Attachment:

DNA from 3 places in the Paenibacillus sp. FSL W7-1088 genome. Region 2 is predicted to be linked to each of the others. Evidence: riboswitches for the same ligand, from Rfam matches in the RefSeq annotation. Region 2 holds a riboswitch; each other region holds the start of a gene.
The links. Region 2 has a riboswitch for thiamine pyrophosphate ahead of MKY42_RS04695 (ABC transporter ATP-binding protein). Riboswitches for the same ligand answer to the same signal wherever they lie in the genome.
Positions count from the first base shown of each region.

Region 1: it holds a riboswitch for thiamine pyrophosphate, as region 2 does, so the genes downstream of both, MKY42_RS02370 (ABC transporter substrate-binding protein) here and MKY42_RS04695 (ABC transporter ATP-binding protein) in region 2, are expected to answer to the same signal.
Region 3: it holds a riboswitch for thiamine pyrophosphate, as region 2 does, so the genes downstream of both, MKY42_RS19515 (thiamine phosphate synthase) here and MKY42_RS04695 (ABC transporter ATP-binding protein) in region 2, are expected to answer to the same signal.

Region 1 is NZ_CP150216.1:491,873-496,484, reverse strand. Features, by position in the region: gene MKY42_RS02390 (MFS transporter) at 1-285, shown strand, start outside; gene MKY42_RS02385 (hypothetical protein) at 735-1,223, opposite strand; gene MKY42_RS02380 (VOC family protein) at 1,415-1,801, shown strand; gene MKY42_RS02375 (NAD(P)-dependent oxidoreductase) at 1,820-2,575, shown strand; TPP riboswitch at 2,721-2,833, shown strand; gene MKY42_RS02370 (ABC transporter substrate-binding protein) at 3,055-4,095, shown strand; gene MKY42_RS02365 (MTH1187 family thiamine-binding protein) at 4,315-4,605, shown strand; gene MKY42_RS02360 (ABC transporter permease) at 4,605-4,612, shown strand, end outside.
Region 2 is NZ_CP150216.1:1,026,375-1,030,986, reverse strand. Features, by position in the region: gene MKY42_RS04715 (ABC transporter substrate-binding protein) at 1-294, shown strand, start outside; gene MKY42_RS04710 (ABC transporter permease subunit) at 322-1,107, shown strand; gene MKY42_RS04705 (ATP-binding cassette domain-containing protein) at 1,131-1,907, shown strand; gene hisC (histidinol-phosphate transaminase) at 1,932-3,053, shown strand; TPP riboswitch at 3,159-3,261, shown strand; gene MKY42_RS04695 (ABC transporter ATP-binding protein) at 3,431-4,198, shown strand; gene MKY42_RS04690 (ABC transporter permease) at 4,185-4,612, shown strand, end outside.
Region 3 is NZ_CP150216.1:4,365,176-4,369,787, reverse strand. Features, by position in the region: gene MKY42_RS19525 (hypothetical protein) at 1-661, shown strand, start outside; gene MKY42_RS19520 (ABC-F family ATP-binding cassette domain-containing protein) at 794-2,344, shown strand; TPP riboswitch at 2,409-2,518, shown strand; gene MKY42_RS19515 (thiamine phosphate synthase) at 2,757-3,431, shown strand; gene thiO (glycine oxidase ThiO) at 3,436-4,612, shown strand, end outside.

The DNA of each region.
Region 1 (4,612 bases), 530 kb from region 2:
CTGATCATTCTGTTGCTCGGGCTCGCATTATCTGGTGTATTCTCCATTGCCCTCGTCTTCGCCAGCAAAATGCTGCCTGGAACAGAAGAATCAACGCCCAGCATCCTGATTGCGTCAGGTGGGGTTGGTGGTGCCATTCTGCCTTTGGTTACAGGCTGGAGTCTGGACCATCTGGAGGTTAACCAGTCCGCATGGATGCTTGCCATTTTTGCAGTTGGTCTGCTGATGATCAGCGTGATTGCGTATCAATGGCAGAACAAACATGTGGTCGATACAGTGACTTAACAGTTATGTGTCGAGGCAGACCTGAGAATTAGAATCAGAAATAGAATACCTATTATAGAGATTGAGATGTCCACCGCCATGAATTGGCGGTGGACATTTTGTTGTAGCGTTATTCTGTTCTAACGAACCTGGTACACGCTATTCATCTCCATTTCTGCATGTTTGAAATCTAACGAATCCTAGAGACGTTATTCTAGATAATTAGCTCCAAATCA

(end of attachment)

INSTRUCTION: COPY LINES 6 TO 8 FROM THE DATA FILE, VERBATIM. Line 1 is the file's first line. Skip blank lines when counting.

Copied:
Region 1 is NZ_CP150216.1:491,873-496,484, reverse strand. Features, by position in the region: gene MKY42_RS02390 (MFS transporter) at 1-285, shown strand, start outside; gene MKY42_RS02385 (hypothetical protein) at 735-1,223, opposite strand; gene MKY42_RS02380 (VOC family protein) at 1,415-1,801, shown strand; gene MKY42_RS02375 (NAD(P)-dependent oxidoreductase) at 1,820-2,575, shown strand; TPP riboswitch at 2,721-2,833, shown strand; gene MKY42_RS02370 (ABC transporter substrate-binding protein) at 3,055-4,095, shown strand; gene MKY42_RS02365 (MTH1187 family thiamine-binding protein) at 4,315-4,605, shown strand; gene MKY42_RS02360 (ABC transporter permease) at 4,605-4,612, shown strand, end outside.
Region 2 is NZ_CP150216.1:1,026,375-1,030,986, reverse strand. Features, by position in the region: gene MKY42_RS04715 (ABC transporter substrate-binding protein) at 1-294, shown strand, start outside; gene MKY42_RS04710 (ABC transporter permease subunit) at 322-1,107, shown strand; gene MKY42_RS04705 (ATP-binding cassette domain-containing protein) at 1,131-1,907, shown strand; gene hisC (histidinol-phosphate transaminase) at 1,932-3,053, shown strand; TPP riboswitch at 3,159-3,261, shown strand; gene MKY42_RS04695 (ABC transporter ATP-binding protein) at 3,431-4,198, shown strand; gene MKY42_RS04690 (ABC transporter permease) at 4,185-4,612, shown strand, end outside.
Region 3 is NZ_CP150216.1:4,365,176-4,369,787, reverse strand. Features, by position in the region: gene MKY42_RS19525 (hypothetical protein) at 1-661, shown strand, start outside; gene MKY42_RS19520 (ABC-F family ATP-binding cassette domain-containing protein) at 794-2,344, shown strand; TPP riboswitch at 2,409-2,518, shown strand; gene MKY42_RS19515 (thiamine phosphate synthase) at 2,757-3,431, shown strand; gene thiO (glycine oxidase ThiO) at 3,436-4,612, shown strand, end outside.